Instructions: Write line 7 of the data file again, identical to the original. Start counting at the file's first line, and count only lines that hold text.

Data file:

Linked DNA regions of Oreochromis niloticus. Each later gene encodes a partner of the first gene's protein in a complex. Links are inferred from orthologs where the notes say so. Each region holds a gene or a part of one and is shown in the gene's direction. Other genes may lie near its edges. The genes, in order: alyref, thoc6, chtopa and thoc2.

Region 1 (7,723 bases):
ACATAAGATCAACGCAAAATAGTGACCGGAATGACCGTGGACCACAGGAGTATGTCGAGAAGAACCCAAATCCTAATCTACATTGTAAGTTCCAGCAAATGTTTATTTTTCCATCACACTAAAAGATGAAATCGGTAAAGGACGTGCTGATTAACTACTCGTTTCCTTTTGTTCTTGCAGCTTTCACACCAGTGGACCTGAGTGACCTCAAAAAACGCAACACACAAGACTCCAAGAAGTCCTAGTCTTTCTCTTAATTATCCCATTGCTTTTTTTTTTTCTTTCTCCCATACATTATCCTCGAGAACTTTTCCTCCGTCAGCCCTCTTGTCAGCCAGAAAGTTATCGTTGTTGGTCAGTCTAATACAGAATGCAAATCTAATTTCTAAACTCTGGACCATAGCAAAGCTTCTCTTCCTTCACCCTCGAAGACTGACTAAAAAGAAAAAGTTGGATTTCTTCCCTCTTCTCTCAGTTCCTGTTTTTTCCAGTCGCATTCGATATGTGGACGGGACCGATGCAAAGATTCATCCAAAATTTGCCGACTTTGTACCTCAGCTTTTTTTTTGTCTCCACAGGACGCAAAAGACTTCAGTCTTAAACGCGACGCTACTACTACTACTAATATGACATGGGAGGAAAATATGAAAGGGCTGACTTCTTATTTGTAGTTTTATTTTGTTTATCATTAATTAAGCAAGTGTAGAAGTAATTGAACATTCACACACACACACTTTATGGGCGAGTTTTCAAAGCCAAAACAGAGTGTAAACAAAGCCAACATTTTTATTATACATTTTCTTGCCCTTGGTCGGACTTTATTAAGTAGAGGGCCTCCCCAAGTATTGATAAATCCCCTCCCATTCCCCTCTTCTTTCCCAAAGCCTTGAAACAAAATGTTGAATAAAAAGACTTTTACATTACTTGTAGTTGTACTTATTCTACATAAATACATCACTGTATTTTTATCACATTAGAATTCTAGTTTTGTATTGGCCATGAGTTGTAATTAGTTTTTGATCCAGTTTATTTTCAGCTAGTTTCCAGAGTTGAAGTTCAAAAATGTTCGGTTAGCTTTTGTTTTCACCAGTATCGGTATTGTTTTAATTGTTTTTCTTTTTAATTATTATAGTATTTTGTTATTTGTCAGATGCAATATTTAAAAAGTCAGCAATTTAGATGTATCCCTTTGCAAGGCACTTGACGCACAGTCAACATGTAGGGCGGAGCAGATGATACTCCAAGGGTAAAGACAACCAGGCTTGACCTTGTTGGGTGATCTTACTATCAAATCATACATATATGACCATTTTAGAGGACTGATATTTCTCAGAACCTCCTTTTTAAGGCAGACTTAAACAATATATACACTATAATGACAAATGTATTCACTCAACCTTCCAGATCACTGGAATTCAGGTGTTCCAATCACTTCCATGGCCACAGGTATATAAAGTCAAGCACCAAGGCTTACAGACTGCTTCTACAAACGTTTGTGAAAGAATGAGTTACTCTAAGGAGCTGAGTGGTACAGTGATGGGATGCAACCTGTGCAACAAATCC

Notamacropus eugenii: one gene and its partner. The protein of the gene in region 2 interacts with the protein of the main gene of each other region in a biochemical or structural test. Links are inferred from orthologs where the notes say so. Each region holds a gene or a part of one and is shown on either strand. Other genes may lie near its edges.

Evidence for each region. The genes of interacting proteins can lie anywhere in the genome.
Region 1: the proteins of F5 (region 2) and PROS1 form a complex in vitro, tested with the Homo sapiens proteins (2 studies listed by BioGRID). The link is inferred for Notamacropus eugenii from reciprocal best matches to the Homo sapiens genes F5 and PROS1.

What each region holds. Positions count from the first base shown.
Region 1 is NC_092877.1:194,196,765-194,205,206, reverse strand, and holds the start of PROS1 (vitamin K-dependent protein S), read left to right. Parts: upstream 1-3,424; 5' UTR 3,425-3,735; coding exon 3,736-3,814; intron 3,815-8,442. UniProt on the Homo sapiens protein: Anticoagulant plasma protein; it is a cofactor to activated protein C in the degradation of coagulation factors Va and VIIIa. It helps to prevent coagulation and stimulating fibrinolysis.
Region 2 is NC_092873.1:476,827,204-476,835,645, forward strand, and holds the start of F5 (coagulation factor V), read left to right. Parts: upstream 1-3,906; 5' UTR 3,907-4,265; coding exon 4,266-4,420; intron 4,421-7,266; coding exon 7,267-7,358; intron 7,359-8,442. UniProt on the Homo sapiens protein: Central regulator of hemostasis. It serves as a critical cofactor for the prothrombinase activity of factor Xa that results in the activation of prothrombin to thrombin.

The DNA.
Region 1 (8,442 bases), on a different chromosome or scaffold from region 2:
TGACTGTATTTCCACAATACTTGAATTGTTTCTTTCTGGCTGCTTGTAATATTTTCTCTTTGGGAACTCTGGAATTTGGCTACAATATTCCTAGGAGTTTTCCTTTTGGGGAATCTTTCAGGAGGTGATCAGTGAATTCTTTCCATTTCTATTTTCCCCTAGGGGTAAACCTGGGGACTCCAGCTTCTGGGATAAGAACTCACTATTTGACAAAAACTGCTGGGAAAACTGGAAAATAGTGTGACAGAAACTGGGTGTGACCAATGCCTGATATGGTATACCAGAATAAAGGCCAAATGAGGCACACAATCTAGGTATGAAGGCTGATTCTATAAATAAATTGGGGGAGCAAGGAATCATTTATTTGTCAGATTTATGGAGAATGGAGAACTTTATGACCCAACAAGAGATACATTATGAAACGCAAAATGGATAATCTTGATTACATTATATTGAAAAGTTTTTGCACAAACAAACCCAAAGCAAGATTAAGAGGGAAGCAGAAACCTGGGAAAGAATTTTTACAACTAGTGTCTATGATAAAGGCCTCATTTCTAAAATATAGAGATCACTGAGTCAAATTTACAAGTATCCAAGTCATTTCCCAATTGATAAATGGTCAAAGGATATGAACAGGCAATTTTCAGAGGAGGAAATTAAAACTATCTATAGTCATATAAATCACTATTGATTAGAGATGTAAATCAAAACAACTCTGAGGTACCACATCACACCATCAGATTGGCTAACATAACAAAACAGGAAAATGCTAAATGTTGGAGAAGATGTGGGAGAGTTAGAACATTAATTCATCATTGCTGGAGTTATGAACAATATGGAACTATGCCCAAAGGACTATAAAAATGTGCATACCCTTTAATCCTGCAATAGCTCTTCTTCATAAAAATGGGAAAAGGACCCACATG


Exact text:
What each region holds. Positions count from the first base shown.